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A New Life for Number 9


Number 9 in her pen
PhotoJennifer Rabuck,
WCEP

Hatrched at Patuxent to be one of the core flock of new Eastern migratory whooping cranes, Number 9's fate changed directions when some of her wing feathers grew in malformed. The malformed feathers would likely prevent her from going the distance, so this young crane will have a different career, and maybe you'll get to see her yourself! Number 9 will will be put on permanent display at the New Orleans Zoo. Tom Stehn, Whooping Crane Coordinator, said, "Although we discussed possibilities of waiting for the feathers to re-grow, this could take 2+ years with no guarantee that new feathers would be normal. Our experience is that birds with any defects will not survive in the wild. Hence my decision to put it on display. As a display bird, the return of whooping cranes to the New Orleans Zoo later this fall will mark the historic return of this species to the Audubon Zoo."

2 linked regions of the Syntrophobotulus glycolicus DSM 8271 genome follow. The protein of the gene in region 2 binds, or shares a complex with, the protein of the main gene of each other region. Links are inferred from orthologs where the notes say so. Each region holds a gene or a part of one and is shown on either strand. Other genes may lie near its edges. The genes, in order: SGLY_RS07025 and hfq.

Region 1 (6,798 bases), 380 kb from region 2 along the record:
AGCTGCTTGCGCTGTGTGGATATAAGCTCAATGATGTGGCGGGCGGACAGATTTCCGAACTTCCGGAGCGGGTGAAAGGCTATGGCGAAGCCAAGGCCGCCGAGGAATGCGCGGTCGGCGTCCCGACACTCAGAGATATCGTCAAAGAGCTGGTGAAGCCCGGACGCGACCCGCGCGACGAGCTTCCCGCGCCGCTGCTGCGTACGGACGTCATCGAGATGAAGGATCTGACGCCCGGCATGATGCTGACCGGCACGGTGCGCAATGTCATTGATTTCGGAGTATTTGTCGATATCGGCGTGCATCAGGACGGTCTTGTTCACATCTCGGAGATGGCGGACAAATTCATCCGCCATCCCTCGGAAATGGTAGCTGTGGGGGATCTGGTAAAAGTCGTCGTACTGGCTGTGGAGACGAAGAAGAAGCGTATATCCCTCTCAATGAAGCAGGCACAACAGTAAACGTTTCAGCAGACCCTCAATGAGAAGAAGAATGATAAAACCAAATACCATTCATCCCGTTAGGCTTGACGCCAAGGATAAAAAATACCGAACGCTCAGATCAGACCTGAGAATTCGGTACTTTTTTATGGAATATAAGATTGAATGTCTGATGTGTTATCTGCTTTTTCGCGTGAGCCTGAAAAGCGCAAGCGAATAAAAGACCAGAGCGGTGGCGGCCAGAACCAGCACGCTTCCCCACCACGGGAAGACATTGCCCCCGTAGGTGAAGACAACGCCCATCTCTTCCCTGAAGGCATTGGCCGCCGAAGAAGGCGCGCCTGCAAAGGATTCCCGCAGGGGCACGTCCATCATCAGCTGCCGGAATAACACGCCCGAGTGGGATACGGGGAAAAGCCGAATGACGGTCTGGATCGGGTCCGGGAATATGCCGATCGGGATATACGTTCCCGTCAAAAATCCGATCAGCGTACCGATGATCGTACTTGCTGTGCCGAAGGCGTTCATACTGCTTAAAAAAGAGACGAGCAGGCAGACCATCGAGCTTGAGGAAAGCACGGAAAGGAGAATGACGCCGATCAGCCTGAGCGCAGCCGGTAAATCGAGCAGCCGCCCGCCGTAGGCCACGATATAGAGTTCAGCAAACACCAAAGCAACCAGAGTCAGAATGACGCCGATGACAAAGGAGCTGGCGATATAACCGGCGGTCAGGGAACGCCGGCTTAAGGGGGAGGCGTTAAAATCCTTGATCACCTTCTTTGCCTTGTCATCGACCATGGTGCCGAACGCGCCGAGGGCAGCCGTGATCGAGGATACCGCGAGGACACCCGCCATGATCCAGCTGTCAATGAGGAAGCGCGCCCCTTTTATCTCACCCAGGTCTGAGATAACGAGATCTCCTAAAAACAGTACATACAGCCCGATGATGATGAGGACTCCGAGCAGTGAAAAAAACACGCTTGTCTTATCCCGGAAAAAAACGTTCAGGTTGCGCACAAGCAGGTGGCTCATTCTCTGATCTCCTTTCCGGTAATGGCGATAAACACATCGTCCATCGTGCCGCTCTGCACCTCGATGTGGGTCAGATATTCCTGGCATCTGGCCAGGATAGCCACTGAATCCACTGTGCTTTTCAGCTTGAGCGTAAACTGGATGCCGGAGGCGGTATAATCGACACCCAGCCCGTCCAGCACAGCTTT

This is a historic photo, too: Number 9's first glimpse of a human NOT in costume. Jennifer Rabuck took the photo, and she was not wearing a costume. Jennifer explained, "Dan is present in a half of the costume because we wanted to have the costume handy when the crane saw her first person as a familiar body to help if the crane reacted negatively. She acted offensively for the first time since Dan has known her! She was showing displaced aggression when I was in her sight." Displaced aggression is basically when the crane wants to show dominance over those present, but isn't quite physically dominant enough to want to actually interact. It is almost as if the bird takes its frustrations out on other items rather than the item it wants to: "I am going to tear apart these weeds even though I want to peck you!"




Journey North is pleased to feature this educational adventure made possible by the
Whooping Crane Eastern Partnership (WCEP).

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